As an example, Fleetwood Mac sounded so alive in "Dreams" while my favorite Style Council track "You're The Best Thing" is much like reminiscing the happier moments in life. Steely Dan's "Hey Nineteen" reminded me a lot of my good ole days while listening to "Pieces" by Patricia Barber is so involving. Diana Krall's "Look of Love" simply made me aware of her virtuosity as a pianist while at the same time letting me visualize how seductive she was in that music video of the same title. Playing my reference Chesky CD "The Ultimate Demonstration Disc", the C542's resolving prowess is an epitome of excellence in Rebecca Pidgeon's "Spanish Harlem". Some serious audiophile would say, the first upgrade we should mind to care is to make the most out of our source - based on the time-honored principle of "trash in - trash out". No matter how good our amp can be, aural fantasy simply begins and boils down to how proficient our source can decode, colorize and convey those signals to our amp's input.

Inasmuch as the C542 was christened by the ever reliable NAD, a Canadian firm advocating affordable but musically superior audio gears, this CD Player is warmly recommended.

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Sunday, October 30, 2005

Ortofon Concorde Night Club E

fitted with an Ortofon cartridge, the tonearm of the Technics SL-1210 MK2 glides seamlessly along the grooves of the vinyl. the Night Club series, tried and tested for its ruggedness, is not only a popular DJ needle but is likewise good for home audio analog applications. the Concorde mounts directly to the tonearm, thus, eliminating the need for a headshell or constant calibration.

this photo was desaturated using Photoshop Elements 2.0 Posted by Picasa

vinyl is groovy

The attraction to the rituals and beauty that vinyl LPs have is what keeps me spinning the black disks thru my Technics SL-1210 MK2 turntable rather than the convenience offered by playing CDs in my NAD C-542 CD Player, a respectably good CD Player with 24-bit DAC and HDCD Decoder.

My obvious preference for the analog format is what keeps me photographing my old analog turntable and LPs, perhaps maybe because I’m sold out on the universal verdict and opinion that the finest sound quality currently available is from the analog microgroove record. Posted by Picasa

Saturday, October 29, 2005

Consonance M99plus Integrated Vacuum Tube Amplifier

I'm not an avid fan of tube equipped gears until I auditioned the Consonance M99plus integrated vacuum tube amp. Tube amps are misconceived as expensive pieces of equipment and are available only to a privileged and moneyed audiophiles. Inasmuch as this amp had been mass-produced in China, they are reasonably priced to afford tube newbies like me to explore and experience the wonderfully magical sound of tubes. Thus, owning this competitively priced tube amp, sporting the Consonance brand, adds pride of ownership and brings tube quality sound within the budget of almost every music lover.

My preference and growing interest on tube audio was the result of my conclusion that CD sound can never approximate the analog sound of the resurrected vinyls. Be that as it may, a tube amp can nonetheless, give life to the clinical and harsh sound of most CD players, which can often sound smoother and more musical when played through a tube amplifier. This premise goes without saying that tube amps are the better amps if compared to solid state amps but since my musical preference is now leaning towards the quieter genre and more relaxing music, it necessarily follows that I have to follow the route that would put me closer to the music. Gone are the days when I crave for the slam-bang and kick-ass bass of a solid state amp. Now, my aural experience begins when I listen to the more soothing sound of tubes that occasionally brings shivers to the bone and spine-tingling sensation when playing some of my favorite CD tracks.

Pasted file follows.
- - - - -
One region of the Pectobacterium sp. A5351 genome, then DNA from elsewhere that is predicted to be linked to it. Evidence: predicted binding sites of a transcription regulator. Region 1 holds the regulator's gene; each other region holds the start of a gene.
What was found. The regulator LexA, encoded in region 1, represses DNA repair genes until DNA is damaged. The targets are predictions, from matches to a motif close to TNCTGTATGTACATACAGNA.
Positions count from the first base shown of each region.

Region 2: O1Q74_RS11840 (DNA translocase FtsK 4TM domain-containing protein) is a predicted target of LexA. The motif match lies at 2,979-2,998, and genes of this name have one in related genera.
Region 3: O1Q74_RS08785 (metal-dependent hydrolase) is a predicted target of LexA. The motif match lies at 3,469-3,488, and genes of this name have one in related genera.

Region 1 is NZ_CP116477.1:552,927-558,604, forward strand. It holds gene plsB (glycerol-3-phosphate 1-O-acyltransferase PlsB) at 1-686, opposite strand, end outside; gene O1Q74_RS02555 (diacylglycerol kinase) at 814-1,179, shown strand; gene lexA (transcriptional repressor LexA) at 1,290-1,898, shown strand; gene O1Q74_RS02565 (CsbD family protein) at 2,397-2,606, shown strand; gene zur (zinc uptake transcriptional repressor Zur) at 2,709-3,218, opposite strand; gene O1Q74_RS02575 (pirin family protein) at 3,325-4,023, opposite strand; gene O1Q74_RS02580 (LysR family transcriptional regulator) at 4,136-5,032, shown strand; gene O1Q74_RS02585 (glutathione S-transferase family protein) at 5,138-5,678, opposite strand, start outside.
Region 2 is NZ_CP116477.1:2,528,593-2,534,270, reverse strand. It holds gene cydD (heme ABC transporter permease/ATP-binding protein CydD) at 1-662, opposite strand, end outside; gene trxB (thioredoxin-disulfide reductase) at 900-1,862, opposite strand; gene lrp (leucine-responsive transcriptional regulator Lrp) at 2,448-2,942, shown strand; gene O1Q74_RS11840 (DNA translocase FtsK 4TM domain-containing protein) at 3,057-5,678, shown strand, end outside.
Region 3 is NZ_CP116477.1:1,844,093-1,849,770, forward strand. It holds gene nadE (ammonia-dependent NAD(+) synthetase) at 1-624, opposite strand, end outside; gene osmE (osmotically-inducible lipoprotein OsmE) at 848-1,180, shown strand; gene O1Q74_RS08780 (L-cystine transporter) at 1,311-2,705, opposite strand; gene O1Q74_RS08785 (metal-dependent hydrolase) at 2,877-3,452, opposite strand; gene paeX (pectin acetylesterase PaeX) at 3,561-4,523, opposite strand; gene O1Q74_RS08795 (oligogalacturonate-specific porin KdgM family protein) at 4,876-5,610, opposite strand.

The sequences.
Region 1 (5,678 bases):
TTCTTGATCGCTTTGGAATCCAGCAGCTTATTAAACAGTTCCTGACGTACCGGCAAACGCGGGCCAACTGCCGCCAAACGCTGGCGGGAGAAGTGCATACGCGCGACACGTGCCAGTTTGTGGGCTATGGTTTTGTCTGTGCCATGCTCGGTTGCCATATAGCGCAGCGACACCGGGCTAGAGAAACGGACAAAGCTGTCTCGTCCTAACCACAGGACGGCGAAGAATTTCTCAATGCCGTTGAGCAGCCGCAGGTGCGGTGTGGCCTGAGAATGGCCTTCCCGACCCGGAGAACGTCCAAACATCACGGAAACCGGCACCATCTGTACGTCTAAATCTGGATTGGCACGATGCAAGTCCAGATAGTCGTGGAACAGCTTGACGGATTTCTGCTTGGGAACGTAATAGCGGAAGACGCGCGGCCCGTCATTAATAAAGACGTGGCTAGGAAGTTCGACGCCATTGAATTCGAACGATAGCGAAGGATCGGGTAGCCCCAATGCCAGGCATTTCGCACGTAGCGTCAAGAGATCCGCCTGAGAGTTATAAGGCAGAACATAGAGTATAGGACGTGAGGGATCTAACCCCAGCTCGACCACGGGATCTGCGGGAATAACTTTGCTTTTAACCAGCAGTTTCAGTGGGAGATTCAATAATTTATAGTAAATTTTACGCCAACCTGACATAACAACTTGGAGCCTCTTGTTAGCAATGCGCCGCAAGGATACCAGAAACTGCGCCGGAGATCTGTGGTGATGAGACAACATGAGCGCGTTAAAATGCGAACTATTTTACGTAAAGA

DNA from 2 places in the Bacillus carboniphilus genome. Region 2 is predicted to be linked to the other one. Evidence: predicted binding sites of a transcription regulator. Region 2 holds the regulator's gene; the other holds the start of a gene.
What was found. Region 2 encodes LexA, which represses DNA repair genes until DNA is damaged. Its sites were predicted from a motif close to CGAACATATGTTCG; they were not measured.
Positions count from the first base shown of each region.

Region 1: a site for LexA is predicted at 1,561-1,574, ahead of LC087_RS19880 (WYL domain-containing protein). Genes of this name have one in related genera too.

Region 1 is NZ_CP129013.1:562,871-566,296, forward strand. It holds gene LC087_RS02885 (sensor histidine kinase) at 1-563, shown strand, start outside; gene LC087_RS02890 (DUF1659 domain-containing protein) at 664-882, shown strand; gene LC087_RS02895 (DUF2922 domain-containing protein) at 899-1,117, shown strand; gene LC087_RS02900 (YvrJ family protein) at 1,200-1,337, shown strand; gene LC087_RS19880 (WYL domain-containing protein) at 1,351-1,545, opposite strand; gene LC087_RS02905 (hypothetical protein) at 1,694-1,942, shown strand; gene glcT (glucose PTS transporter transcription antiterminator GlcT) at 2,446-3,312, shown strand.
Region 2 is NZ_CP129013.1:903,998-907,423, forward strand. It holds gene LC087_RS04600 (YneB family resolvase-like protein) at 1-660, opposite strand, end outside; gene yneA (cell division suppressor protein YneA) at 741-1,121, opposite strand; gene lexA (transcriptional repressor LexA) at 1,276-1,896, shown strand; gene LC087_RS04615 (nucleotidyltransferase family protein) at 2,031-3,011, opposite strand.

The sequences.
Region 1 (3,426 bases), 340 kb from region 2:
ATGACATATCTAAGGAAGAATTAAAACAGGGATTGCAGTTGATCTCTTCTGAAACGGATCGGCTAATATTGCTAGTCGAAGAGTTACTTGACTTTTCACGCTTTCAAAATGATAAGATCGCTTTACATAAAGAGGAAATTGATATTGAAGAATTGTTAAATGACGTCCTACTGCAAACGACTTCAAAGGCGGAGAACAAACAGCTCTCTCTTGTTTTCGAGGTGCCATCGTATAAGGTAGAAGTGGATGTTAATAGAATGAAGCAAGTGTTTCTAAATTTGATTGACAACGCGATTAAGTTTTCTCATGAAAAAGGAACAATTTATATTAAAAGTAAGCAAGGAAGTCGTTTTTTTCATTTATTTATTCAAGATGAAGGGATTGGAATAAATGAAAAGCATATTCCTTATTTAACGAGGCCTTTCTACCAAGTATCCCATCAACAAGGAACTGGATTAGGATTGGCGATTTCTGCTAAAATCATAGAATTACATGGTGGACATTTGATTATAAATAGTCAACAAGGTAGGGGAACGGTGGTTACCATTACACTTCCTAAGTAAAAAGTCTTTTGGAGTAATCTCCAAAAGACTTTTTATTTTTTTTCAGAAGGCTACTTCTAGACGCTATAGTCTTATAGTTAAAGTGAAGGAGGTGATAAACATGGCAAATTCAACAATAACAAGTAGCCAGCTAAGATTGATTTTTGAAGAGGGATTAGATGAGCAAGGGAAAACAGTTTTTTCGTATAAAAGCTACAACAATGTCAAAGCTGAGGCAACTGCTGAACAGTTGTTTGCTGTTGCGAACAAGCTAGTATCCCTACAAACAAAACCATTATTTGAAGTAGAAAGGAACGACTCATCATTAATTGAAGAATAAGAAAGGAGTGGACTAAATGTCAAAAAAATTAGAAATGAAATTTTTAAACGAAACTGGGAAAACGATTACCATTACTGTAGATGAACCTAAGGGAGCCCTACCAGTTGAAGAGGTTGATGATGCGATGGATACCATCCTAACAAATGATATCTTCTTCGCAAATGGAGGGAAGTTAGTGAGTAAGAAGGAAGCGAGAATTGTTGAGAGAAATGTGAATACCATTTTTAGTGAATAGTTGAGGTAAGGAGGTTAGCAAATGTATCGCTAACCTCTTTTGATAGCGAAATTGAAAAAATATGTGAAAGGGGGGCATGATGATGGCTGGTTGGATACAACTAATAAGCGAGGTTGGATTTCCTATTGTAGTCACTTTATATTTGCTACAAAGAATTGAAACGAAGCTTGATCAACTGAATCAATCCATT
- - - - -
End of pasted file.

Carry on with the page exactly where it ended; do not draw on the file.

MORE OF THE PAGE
The m99plus features 4 Shuguang 6P3P output tubes (which can be replaced by 6L6s, KT-66s and 5881s), 2 Shuguang 6N8P driver tubes (which can be replaced by 6SN7s and VT-231s), 2 Electro-Harmonix 12AX7EH pre-amp tubes configured in a SRPP circuitry, 3 toroidal transformers, 3 gold plated line inputs, large high quality gold plated 5-way speaker binding posts in 8 ohms and 4 ohms tap, all housed in a massive metal chassis with wooded side panels, weighing almost 18 Kgs. The m99plus is a solid-state rectified amp and equipped with a solidly-built remote control allowing you to adjust the volume from a distance.

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M99plus on mood light

shown on top of the rack is the fifth anniversary model, with volume and input selector. Due to reasonable input sensitivity, can be connected direct to CD source. If connected using a separate pre-amplifier the sonic result will be even better. The circuit composes of three stages: Sovtek 12AX7LPS (ECC83) as the first SRPP stage, followed by Shuguang 6N8P (6SN7) driver stage with Shuguang 6P3P (6L6GC/KT66/5881) as the final power stage in class push pull class AB configuration. This is a classical circuit and the sonic performance is very high due to the design of the output transformer, tube circuit optimization and years of experience in the development of the M100SE. Uses fixed bias design with external individual bias adjustment for each 6P3P.

Control Functions: Volume, Select, Power On/Off
Inputs: CD, Aux and Line in


OUTPUT IMPEDANCE: 4,8 ohms. (User selectable)
Output Power at 1 kHz for less than 1%THD: 25W x2
Bandwidth at - 3dB: 6Hz to 60kHz
Input Sensitivity for Rated Output: 180mV
Signal / noise: 90dB
Input interfaces: 3 groups (RCA)
Input Impedance: 50k
Consumption: 90W
Tubes: 6P3Px4, 6SN7x2, 12AX7x2
Dimension: 446 (L) x 264 (W) x 155(H) mm
Weigh: 17kg(Net); 21kg(Shipping)